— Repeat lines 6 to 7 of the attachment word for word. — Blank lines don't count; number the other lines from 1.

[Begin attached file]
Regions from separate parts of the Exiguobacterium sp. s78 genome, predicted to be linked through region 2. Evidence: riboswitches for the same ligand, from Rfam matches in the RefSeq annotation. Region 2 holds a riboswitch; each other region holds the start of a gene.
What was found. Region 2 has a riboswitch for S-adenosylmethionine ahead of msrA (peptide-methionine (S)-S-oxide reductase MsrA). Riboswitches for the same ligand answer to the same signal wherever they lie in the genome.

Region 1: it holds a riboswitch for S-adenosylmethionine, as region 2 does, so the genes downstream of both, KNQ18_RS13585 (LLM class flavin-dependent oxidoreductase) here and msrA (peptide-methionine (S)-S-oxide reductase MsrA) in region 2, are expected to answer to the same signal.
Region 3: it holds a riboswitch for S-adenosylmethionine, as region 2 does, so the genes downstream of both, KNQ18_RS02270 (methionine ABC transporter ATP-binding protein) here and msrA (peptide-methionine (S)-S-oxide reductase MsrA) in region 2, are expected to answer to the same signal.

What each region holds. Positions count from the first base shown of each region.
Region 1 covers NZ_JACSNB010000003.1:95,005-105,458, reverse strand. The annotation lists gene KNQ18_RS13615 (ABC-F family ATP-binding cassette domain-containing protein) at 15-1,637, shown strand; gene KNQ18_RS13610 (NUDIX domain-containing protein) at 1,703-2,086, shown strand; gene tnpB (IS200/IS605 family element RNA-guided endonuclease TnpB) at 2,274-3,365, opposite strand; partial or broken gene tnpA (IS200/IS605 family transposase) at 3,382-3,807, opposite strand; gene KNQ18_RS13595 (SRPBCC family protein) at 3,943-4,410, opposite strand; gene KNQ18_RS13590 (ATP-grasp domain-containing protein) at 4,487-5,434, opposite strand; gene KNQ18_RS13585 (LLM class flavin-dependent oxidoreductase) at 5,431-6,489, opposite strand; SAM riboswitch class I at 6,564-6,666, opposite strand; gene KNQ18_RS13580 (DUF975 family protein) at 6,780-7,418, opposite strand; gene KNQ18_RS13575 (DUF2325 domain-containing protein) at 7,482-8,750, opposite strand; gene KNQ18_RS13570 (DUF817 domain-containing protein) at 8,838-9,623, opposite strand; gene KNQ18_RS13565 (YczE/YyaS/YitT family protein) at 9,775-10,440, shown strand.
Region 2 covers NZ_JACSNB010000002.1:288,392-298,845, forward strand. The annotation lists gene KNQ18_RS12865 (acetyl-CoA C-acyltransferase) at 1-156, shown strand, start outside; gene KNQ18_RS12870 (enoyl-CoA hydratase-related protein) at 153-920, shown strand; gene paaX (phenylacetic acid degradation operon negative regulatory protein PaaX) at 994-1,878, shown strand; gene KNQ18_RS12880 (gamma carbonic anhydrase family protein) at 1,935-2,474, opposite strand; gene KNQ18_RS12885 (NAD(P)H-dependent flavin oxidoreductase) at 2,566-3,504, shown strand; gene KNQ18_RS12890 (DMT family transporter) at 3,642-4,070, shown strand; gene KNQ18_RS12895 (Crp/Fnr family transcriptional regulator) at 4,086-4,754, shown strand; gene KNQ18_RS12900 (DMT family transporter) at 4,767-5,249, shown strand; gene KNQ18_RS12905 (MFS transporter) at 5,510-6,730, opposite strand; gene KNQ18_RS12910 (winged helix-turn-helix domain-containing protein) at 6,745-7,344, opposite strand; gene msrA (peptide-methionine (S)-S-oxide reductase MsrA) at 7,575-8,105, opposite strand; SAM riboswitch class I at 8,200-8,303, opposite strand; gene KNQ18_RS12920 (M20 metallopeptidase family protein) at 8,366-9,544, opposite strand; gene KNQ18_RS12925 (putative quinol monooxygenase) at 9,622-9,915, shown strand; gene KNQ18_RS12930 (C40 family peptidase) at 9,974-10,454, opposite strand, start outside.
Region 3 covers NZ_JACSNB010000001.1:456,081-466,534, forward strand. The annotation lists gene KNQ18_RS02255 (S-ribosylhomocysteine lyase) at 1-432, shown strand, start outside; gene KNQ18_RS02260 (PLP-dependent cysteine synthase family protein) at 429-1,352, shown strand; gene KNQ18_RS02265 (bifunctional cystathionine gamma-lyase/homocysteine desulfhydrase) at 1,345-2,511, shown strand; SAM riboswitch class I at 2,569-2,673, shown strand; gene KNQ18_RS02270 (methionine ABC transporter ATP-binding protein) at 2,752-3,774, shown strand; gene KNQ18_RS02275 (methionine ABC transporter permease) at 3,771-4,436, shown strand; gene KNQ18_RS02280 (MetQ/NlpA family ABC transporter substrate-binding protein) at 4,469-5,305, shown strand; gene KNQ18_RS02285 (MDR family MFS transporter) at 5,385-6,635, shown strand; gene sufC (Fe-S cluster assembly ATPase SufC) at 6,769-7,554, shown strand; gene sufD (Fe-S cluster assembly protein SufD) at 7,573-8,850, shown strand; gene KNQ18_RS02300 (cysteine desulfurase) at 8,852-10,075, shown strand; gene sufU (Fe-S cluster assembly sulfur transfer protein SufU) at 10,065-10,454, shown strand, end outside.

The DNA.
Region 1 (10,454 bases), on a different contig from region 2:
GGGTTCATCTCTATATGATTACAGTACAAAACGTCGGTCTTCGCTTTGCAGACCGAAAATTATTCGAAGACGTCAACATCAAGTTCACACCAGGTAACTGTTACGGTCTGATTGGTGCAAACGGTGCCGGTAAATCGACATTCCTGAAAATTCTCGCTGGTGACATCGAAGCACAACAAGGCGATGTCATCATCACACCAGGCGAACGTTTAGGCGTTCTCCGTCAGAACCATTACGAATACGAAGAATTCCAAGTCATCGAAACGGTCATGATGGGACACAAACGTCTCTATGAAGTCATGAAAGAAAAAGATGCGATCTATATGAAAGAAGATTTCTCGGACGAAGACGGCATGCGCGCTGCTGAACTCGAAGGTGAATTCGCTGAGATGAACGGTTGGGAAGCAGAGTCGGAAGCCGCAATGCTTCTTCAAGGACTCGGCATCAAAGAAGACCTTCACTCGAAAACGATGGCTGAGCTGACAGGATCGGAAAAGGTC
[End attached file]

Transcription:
Region 1 covers NZ_JACSNB010000003.1:95,005-105,458, reverse strand. The annotation lists gene KNQ18_RS13615 (ABC-F family ATP-binding cassette domain-containing protein) at 15-1,637, shown strand; gene KNQ18_RS13610 (NUDIX domain-containing protein) at 1,703-2,086, shown strand; gene tnpB (IS200/IS605 family element RNA-guided endonuclease TnpB) at 2,274-3,365, opposite strand; partial or broken gene tnpA (IS200/IS605 family transposase) at 3,382-3,807, opposite strand; gene KNQ18_RS13595 (SRPBCC family protein) at 3,943-4,410, opposite strand; gene KNQ18_RS13590 (ATP-grasp domain-containing protein) at 4,487-5,434, opposite strand; gene KNQ18_RS13585 (LLM class flavin-dependent oxidoreductase) at 5,431-6,489, opposite strand; SAM riboswitch class I at 6,564-6,666, opposite strand; gene KNQ18_RS13580 (DUF975 family protein) at 6,780-7,418, opposite strand; gene KNQ18_RS13575 (DUF2325 domain-containing protein) at 7,482-8,750, opposite strand; gene KNQ18_RS13570 (DUF817 domain-containing protein) at 8,838-9,623, opposite strand; gene KNQ18_RS13565 (YczE/YyaS/YitT family protein) at 9,775-10,440, shown strand.
Region 2 covers NZ_JACSNB010000002.1:288,392-298,845, forward strand. The annotation lists gene KNQ18_RS12865 (acetyl-CoA C-acyltransferase) at 1-156, shown strand, start outside; gene KNQ18_RS12870 (enoyl-CoA hydratase-related protein) at 153-920, shown strand; gene paaX (phenylacetic acid degradation operon negative regulatory protein PaaX) at 994-1,878, shown strand; gene KNQ18_RS12880 (gamma carbonic anhydrase family protein) at 1,935-2,474, opposite strand; gene KNQ18_RS12885 (NAD(P)H-dependent flavin oxidoreductase) at 2,566-3,504, shown strand; gene KNQ18_RS12890 (DMT family transporter) at 3,642-4,070, shown strand; gene KNQ18_RS12895 (Crp/Fnr family transcriptional regulator) at 4,086-4,754, shown strand; gene KNQ18_RS12900 (DMT family transporter) at 4,767-5,249, shown strand; gene KNQ18_RS12905 (MFS transporter) at 5,510-6,730, opposite strand; gene KNQ18_RS12910 (winged helix-turn-helix domain-containing protein) at 6,745-7,344, opposite strand; gene msrA (peptide-methionine (S)-S-oxide reductase MsrA) at 7,575-8,105, opposite strand; SAM riboswitch class I at 8,200-8,303, opposite strand; gene KNQ18_RS12920 (M20 metallopeptidase family protein) at 8,366-9,544, opposite strand; gene KNQ18_RS12925 (putative quinol monooxygenase) at 9,622-9,915, shown strand; gene KNQ18_RS12930 (C40 family peptidase) at 9,974-10,454, opposite strand, start outside.